- Attacker in Paris terrorist attack had been arrested on terrorism suspicions.
- Second suspect is being wanted by the French police.
- At least one of the suspects may be related to Belgium, based on an identification by ISIS.
The gunman who committed a terrorist attack on the Champs-Elysees avenue in France’s capital Paris had already been arrested on suspicions that he was planning to kill police offi cers, French authorities revealed.
The attacker murdered one police officer and wounded to others before he was shot dead by police on Thursday night in an attacked claimed by ISIS (the Islamic State in Iraq and Syria).
The latest terrorist attack in France, the sixth in Paris in the past three years, came three days before the 2017 French presidential elections.
The gunman was known to the police, and had been arrested in February on suspicion of planning to kill officers, before being released due to lack of evidence, France24 reported.
“The identity of the attacker is known and has been verified,” French prosecutor Francois Molins told reporters.
French authorities have declined to provide additional details of the attacker, who was armed with an AK-47 automatic rifle.
The killer, identified as a 39-year-old French man, was known to anti-terror police, sources told AFP.
The suspect was convicted in 2005 on three counts of attempted murder, with two of these against police officers, sources said.
A statement from the ISIS terrorist group published by its propaganda agency Amaq said the attacker was “one of the Islamic State’s fighters”.
The Amaq statement identified the attacker as Abu Yussef al-Balgiki. According to France24’s expert on jihadist groups, Wassim Nasr, as ISIS is known to use noms de guerre, which identify the nationality of the attacker or the “brigade” to which they belong, the term “Balgiki” suggested the attacker either resided or spent time in Belgium.
A Belgian prosecutor announced on Friday said there was no indication the Paris attacker was Belgian.
Raids took place at his address in the quiet, middle-class suburb of Chelles in the department of Seine-et-Marne, east of Paris.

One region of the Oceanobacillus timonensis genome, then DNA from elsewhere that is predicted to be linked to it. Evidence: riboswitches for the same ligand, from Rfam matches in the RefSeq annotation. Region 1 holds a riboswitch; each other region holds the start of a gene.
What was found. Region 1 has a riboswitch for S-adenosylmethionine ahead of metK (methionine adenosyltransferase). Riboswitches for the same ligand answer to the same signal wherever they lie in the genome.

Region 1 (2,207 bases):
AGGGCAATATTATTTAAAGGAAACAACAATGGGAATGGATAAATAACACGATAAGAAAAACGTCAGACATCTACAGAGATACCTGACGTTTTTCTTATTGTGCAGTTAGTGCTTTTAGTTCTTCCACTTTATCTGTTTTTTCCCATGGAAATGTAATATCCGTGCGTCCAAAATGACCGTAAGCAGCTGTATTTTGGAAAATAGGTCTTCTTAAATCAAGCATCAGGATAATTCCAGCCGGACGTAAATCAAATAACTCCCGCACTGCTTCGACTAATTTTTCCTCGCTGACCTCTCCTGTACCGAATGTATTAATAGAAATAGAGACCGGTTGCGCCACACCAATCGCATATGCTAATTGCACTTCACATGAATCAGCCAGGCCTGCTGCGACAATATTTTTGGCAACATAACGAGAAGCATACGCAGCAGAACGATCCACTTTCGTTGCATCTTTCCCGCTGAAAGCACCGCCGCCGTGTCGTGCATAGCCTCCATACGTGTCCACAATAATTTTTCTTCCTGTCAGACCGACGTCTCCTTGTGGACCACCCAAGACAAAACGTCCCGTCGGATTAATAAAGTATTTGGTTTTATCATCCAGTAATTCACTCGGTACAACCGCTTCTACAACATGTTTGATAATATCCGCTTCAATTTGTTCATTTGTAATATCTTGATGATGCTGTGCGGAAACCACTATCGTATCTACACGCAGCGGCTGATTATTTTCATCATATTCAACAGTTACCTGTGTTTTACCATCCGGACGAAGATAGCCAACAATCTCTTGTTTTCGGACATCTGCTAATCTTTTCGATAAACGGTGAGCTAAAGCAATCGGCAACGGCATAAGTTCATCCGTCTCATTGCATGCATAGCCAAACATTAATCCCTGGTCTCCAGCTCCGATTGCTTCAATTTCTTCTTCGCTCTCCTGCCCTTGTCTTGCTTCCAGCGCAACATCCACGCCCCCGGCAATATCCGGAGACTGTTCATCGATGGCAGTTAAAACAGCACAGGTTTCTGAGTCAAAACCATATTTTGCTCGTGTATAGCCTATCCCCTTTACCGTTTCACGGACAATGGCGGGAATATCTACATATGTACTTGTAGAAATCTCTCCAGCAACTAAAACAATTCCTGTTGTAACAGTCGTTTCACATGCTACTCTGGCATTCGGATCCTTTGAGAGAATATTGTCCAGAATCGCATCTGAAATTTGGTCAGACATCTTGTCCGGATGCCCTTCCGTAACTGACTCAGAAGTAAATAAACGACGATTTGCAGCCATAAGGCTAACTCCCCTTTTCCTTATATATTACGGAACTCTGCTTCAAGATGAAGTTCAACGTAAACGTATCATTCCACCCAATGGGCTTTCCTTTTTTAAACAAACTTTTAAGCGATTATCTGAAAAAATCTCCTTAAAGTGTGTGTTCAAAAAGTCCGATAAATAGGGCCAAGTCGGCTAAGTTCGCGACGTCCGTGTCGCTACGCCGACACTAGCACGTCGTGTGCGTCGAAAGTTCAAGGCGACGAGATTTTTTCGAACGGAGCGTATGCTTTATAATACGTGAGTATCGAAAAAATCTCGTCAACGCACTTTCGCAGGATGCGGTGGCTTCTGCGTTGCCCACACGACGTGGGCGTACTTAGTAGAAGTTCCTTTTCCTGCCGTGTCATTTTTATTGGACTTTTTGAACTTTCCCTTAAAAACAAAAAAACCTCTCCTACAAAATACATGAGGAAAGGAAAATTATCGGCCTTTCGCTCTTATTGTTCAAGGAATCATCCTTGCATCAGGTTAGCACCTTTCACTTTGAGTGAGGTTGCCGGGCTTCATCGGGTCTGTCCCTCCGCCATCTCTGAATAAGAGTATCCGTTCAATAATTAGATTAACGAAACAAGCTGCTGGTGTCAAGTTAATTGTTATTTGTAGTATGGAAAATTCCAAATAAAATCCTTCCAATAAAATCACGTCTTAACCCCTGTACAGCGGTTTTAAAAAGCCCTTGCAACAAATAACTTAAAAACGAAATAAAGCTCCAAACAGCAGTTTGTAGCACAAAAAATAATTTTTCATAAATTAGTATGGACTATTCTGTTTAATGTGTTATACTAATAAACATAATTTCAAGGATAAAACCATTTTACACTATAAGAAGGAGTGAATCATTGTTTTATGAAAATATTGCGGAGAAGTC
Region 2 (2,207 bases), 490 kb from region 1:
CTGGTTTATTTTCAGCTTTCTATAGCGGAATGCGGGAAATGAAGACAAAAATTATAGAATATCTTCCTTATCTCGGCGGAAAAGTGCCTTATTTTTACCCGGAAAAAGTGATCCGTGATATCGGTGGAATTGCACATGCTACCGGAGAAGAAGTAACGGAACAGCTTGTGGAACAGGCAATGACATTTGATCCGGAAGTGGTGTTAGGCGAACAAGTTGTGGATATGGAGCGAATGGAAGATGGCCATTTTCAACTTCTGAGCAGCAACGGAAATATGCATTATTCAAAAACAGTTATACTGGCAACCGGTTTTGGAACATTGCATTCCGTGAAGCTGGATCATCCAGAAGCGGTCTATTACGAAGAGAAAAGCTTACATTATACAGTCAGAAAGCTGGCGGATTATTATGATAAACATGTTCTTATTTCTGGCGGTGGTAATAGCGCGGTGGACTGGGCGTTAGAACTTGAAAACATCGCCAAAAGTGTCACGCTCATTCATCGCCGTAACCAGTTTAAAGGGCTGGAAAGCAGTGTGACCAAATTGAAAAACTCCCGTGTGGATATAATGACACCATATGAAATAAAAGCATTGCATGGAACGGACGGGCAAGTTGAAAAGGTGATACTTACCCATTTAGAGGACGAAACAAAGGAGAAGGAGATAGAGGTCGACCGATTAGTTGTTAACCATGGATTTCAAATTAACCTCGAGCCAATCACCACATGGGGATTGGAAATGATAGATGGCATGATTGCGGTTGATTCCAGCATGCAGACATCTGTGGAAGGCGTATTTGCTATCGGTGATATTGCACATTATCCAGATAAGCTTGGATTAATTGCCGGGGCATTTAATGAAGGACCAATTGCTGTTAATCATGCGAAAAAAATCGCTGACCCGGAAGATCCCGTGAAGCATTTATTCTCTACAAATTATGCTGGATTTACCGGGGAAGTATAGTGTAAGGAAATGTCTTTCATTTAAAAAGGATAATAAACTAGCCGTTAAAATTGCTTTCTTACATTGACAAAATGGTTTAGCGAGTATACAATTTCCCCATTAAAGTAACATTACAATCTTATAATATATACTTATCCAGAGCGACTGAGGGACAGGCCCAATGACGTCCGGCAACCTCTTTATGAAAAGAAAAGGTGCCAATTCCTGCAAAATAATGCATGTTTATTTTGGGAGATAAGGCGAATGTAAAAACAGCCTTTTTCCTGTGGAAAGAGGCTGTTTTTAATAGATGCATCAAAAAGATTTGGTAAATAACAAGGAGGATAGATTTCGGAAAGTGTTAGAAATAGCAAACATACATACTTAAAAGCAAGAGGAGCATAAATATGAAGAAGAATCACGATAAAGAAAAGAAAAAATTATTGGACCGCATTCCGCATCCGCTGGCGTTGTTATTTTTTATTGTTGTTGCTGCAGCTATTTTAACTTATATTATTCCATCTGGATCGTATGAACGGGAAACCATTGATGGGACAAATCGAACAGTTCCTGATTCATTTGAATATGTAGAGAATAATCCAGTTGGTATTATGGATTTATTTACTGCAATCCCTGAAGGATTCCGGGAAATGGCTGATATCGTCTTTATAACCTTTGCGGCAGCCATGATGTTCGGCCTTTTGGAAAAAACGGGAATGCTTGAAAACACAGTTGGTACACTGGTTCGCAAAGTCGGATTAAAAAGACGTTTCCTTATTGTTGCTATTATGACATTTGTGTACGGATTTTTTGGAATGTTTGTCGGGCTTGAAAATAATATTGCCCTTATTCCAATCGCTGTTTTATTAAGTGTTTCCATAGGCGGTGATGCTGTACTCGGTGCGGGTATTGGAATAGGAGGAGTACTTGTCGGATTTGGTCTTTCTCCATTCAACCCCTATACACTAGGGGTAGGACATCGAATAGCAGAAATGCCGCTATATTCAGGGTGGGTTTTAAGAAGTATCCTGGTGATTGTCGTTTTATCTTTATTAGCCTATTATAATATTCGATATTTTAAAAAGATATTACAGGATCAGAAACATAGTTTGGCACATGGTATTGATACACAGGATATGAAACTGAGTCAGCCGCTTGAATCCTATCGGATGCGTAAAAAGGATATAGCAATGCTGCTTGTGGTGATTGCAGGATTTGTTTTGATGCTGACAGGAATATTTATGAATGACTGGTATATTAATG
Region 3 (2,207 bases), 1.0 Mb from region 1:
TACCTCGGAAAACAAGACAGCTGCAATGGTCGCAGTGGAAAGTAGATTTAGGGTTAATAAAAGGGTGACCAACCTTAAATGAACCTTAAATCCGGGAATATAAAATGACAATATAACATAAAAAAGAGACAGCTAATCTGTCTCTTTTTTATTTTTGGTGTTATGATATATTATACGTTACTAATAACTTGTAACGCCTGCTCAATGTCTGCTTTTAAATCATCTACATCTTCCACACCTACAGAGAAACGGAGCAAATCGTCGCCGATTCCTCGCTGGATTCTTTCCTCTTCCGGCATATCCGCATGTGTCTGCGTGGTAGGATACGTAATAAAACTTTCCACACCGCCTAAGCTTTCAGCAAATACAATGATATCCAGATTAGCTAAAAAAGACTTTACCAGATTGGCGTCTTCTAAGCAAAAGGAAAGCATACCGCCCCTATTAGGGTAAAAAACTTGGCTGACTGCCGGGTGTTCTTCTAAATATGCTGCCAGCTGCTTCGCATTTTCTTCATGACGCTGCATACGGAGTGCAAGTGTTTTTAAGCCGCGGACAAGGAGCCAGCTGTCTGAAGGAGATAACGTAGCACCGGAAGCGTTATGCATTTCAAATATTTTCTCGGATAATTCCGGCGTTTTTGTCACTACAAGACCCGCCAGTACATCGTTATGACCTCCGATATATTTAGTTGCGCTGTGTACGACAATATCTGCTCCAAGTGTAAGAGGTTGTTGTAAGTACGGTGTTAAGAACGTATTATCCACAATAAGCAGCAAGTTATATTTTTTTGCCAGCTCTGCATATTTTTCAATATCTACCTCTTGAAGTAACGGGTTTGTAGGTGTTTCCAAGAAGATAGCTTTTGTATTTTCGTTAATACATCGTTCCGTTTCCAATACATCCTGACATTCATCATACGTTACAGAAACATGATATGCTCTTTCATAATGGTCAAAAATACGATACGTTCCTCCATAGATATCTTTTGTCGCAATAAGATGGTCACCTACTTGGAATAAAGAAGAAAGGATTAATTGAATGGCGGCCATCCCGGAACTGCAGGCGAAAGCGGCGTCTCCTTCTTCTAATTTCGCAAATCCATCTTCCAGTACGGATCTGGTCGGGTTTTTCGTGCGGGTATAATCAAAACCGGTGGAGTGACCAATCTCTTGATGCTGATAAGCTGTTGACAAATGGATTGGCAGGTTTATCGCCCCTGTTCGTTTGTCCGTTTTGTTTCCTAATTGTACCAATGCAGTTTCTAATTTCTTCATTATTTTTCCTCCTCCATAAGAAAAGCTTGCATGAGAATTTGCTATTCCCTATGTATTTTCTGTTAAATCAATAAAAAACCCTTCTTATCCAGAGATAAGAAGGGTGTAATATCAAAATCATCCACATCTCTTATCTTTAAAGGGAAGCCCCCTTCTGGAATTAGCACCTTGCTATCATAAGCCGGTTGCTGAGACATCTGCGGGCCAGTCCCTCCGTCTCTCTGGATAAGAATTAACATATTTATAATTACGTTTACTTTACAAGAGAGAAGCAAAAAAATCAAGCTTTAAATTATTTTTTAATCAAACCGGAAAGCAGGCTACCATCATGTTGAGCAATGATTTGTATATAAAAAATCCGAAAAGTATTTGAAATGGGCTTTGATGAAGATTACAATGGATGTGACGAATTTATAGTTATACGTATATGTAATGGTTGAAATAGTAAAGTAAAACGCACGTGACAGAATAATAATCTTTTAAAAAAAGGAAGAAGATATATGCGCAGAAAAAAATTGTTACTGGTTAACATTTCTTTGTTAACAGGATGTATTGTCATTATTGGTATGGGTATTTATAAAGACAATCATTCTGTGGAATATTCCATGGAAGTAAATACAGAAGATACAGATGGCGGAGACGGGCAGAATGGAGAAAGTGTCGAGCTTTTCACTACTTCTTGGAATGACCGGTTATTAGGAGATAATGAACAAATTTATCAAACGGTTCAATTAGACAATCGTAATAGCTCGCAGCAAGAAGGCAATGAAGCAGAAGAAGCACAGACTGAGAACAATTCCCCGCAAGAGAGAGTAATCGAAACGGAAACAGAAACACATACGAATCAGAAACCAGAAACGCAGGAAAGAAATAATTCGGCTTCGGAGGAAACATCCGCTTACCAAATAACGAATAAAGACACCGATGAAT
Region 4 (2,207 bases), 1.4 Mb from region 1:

French police on Friday were hunting a new suspect in connection with the shooting, according to a French Interior Ministry spokesman.
The second suspect was identified by Belgian security officials and flagged to French authorities, French Interior Ministry spokesman Pierre-Henry Brandet told Europe 1 on Friday morning.
ISIS could have named the wrong fighter as Abu Yussef al-Balgiki, meaning the later could be free, Wassim Nasr noted in a Twitter post.
Because of the terrorist attack in Paris, the three top candidates in the French elections – far-right candidate Marine Le Pen, her centrist rival Emmanuel Macron, and scandal-hit conservative Francois Fillon – immediately cancelled campaign events planned for Friday.
Over the past two years, France has been hit by over 20 terrorist attacks causing over 240 deaths, which are claimed to have been organized by ISIS, or linked to it.
The most shocking of those have been the mass shooting at the office of the satirical magazine Charlie Hebdo in January 2015 which claimed 17 lives, the November 2015 shooting in Paris which claimed 130 lives (the single deadliest terrorist attack in French history), and the cargo truck plowing through crowds celebrating the 2016 Bastille Day, France’s national holiday, in Nice, which resulted in 86 deaths.
Ever since the Charlie Hebdo terrorist attack in January 2015, French soldiers have been patrolling the streets in Paris and other cities under Operation “Sentinel”.